From afar, Dale Earnhardt Jr. has watched Martin Truex Jr.'s body language to see how his former teammate is handling the fallout from Michael Waltrip Racing race-fixing fiasco at Richmond.
He's had a much closer view of the toll it's taken on Clint Bowyer, who triggered the entire controversy when he spun in the Sept. 7 race with seven laps remaining. NASCAR said it could not prove the spin was intentional; should Bowyer admit that, he risks retroactive penalties.
NASCAR did have evidence that MWR attempted to manipulate the finish of the race to get Truex into the Chase for the Sprint Cup championship. It issued harsh sanctions against the organization that included knocking Truex out of the Chase. In response, Truex sponsor NAPA Auto Parts said it's ending its association with the team at the end of the year.
"It's almost been as hard to watch Clint go through this as it has been to watch Truex go through it, because Clint is a good guy and obviously was just following orders," Earnhardt said. "He did some things that were out of character and regrettable and he feels terrible to have any involvement in it. I know that for a fact. I know that to be genuine.
"It's been tough watching him go through that process, too, because he's not that kind of guy to go starting that kind of mess."
Earnhardt was penalized by NASCAR in 2004 for intentionally spinning to bring out a caution he needed. He admitted his guilt and NASCAR punished him.
Bowyer and MWR have maintained from the very beginning that his spin was not deliberate, but it was the act that set in motion the chain of events that could put Truex out of work at the end of the season. With NAPA pulling its sponsorship, MWR could be forced to shutter the No. 56 team and let go up to 100 employees if funding can't be found in the next two months.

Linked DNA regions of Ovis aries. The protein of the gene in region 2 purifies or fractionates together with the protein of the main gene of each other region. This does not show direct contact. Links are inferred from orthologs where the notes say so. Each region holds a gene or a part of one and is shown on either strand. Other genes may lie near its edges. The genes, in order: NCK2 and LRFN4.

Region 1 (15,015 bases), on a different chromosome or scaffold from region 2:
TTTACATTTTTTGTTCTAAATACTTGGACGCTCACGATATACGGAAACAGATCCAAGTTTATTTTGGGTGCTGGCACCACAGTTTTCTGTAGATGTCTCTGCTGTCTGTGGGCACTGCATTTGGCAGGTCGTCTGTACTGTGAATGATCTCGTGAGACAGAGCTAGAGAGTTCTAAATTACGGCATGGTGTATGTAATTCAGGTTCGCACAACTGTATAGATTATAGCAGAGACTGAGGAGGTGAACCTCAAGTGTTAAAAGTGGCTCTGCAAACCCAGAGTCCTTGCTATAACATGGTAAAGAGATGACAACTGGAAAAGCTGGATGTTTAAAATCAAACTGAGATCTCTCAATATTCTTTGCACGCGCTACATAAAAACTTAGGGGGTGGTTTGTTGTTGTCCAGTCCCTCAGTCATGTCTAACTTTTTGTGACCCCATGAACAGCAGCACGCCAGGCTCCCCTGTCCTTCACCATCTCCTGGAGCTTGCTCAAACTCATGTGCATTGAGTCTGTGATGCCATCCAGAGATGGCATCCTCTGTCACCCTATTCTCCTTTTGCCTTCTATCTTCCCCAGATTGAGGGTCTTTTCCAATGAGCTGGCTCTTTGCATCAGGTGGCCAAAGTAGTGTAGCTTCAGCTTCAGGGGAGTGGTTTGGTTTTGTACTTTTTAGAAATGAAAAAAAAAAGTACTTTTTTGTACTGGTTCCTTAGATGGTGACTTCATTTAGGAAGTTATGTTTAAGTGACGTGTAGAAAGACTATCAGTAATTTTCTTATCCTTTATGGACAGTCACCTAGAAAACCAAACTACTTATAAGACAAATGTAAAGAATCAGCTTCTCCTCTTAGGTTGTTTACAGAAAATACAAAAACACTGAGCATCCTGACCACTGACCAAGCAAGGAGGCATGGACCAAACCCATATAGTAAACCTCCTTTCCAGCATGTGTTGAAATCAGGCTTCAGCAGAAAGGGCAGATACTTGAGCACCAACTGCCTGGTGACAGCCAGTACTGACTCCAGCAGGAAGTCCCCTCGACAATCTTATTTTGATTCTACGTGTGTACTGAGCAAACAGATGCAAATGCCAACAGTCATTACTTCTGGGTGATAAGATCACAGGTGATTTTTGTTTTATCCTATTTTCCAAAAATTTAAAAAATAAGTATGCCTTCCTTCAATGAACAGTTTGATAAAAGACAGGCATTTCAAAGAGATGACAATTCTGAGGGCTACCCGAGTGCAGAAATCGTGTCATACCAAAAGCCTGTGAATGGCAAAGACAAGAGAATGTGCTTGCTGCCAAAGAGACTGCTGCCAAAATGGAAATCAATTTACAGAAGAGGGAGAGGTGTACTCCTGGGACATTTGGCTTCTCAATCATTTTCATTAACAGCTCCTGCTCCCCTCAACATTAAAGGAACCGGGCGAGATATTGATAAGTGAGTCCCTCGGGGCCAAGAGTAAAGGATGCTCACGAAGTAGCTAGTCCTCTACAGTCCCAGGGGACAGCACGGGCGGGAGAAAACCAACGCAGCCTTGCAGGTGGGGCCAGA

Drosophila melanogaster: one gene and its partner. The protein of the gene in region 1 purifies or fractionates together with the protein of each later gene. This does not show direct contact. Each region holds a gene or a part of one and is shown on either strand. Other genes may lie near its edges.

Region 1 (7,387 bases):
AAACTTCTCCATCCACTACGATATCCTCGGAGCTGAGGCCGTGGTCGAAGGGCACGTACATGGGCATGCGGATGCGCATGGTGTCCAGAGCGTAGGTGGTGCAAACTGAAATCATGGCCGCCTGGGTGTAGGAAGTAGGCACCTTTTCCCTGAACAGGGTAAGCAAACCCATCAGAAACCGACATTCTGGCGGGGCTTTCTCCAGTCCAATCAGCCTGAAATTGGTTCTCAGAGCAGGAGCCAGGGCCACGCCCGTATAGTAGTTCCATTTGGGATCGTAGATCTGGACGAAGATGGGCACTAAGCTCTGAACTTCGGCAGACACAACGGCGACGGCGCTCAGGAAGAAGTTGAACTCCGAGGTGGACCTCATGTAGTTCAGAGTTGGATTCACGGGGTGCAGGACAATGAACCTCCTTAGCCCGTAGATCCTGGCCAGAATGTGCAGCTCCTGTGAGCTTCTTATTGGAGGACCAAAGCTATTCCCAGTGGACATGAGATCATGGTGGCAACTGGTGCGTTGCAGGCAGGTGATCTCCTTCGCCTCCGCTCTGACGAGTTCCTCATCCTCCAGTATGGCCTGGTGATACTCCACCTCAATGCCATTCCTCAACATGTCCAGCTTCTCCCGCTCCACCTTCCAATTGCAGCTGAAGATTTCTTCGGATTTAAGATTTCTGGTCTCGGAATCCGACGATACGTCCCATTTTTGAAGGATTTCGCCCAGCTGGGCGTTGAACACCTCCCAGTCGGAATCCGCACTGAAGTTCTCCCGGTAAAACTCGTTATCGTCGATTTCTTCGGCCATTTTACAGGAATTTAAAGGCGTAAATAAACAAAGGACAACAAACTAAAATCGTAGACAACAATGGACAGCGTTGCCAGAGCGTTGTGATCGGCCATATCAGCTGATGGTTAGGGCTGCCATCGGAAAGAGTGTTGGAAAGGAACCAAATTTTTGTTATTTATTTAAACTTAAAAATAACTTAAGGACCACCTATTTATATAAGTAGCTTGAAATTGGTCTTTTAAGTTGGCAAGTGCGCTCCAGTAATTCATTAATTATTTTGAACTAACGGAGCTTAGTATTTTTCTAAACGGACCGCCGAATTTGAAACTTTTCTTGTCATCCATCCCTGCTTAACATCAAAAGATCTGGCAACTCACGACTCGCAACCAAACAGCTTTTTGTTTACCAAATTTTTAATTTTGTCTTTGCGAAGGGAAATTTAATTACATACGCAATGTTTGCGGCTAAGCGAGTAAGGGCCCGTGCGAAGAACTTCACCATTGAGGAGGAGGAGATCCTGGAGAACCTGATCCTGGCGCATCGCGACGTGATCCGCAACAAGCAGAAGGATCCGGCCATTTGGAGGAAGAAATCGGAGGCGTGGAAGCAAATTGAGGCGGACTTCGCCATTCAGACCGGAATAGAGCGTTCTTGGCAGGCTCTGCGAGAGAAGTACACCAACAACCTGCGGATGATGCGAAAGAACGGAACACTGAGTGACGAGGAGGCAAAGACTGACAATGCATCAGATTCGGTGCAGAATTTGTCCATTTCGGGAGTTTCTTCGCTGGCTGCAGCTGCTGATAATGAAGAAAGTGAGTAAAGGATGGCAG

Earnhardt has a long relationship with Truex, who won two titles driving for him when Earnhardt co-owned Chance 2 Motorsports in the Nationwide Series. They then became teammates when Truex moved up to Dale Earnhardt Inc.
Earnhardt was also teammates with Michael Waltrip, and DEI was run by MWR general manager Ty Norris, who was suspended indefinitely by NASCAR for the Richmond incident. Earnhardt said he hasn't spoken to Waltrip or Norris.
"I don't really think that there's anything I can share with them that could help them, so I'm not wanting to interject," Earnhardt said. "I get annoyed when people do that so I don't want to be that guy."
As for Truex, he feels for his old friend.
"I haven't had a chance to talk to Truex, but I've kept an eye on him and just seeing his body language, he seems to be handling it pretty well, as good as he can," Earnhardt said. "None of us really know what opportunities are being presented to him. I certainly think he is one of the best drivers in the sport. He has yet to really showcase exactly how good he can be in the car. . It's difficult to watch him have go through this because you know he had nothing to do with none of that stuff that was going on in Richmond."
GETTING PHYSICAL: Not many drivers consider Dover their favorite track.
Mark Martin isn't like many drivers.
The ultra-fit Martin considers the physically demanding Monster Mile his favorite track on the circuit, and heads to the concrete bullring this weekend in the same car Tony Stewart drove to victory in June. It will be Martin's 55th start at Dover, where he has four wins and a series-best eight runner-up finishes.